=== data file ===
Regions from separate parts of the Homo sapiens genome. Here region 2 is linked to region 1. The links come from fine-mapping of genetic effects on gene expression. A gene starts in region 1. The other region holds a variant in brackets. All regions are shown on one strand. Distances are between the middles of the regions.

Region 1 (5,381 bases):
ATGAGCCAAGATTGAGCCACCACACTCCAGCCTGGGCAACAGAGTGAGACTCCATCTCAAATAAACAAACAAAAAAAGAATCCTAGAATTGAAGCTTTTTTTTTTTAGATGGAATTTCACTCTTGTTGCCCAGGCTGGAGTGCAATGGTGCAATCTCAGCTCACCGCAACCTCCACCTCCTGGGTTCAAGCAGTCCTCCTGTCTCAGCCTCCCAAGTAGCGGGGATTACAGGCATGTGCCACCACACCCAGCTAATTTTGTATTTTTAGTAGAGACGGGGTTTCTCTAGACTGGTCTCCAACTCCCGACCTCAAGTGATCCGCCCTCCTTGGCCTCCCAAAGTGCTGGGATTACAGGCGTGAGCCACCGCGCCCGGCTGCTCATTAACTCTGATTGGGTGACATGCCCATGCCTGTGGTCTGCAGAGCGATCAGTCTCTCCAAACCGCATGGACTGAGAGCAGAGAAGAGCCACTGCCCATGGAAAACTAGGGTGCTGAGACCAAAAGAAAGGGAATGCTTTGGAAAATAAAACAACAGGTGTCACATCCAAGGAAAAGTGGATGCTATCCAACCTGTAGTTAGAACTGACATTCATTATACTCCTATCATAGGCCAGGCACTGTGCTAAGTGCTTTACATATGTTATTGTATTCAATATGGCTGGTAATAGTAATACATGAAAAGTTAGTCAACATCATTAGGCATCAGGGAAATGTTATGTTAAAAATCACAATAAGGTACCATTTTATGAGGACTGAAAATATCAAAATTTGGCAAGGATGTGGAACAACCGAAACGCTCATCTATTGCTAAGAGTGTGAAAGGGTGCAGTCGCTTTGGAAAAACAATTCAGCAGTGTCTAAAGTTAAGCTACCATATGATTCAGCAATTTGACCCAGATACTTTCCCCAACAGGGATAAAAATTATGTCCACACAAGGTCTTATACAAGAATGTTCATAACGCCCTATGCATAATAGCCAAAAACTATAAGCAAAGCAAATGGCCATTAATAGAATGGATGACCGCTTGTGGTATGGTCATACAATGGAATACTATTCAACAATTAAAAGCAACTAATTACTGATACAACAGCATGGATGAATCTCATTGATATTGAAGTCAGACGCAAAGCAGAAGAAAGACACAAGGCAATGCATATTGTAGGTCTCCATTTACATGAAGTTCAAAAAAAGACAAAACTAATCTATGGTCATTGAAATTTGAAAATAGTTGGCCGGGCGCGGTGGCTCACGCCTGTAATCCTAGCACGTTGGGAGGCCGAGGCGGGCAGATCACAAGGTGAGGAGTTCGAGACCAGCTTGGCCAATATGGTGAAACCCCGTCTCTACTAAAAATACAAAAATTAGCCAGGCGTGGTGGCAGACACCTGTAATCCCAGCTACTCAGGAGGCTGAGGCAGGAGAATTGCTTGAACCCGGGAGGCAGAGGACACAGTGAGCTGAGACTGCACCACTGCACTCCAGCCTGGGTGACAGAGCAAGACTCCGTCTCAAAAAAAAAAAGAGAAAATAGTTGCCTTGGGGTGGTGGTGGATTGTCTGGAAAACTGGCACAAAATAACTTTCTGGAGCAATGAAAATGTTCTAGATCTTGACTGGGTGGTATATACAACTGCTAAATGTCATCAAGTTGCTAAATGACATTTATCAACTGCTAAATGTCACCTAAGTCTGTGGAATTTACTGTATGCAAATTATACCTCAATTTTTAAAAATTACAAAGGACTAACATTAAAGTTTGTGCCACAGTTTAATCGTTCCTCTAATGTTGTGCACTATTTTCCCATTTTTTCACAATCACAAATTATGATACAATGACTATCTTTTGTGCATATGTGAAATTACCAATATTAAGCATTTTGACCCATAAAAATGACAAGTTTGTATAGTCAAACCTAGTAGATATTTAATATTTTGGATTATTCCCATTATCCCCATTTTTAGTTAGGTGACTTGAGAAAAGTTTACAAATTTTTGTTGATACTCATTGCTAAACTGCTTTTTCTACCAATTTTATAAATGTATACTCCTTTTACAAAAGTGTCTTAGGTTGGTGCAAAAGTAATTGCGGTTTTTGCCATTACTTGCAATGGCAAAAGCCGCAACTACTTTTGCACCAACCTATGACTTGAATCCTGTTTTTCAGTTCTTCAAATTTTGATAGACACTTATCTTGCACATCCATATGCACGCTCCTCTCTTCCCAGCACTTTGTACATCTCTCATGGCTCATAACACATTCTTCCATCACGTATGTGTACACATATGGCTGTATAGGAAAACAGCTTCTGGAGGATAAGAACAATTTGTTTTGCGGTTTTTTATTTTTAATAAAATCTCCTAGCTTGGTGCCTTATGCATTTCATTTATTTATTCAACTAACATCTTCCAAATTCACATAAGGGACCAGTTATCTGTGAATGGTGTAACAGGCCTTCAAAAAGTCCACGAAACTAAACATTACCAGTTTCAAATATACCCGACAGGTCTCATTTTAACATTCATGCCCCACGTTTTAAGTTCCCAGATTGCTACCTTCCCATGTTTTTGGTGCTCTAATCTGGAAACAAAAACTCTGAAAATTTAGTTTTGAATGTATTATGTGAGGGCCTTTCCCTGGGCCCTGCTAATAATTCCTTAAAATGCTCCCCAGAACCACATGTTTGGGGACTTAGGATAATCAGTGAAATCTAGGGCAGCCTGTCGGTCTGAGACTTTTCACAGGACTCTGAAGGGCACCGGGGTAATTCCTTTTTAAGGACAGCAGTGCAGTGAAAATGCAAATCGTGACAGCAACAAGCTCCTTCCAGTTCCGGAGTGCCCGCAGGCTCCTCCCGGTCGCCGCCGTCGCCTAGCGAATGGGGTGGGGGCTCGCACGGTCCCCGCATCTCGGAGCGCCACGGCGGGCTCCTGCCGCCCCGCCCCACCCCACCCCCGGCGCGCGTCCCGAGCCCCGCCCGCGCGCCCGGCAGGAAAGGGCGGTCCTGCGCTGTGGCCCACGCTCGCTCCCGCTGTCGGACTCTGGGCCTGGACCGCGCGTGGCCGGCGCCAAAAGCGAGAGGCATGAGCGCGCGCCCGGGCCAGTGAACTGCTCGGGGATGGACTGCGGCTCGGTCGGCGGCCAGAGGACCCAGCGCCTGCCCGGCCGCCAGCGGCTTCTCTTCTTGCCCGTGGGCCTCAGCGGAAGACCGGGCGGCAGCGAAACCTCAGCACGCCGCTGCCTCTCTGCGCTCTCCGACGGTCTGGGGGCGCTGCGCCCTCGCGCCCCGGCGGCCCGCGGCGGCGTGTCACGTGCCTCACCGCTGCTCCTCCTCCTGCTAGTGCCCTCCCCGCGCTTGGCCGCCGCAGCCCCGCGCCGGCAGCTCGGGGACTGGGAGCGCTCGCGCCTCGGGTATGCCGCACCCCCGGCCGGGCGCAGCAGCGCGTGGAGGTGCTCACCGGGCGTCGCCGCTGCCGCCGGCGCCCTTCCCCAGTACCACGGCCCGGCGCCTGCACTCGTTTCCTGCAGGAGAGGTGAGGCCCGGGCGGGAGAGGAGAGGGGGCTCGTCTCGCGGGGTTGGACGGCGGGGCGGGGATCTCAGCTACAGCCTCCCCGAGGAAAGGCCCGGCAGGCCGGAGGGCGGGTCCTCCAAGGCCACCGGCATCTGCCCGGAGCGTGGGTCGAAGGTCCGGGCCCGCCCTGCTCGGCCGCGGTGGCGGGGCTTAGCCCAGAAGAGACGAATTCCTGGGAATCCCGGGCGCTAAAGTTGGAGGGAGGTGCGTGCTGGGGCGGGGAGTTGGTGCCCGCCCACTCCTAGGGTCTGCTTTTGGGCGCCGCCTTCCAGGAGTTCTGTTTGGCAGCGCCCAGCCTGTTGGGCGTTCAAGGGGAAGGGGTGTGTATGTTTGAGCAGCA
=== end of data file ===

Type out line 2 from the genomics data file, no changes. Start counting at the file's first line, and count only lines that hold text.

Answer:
Region 1 (5,381 bases):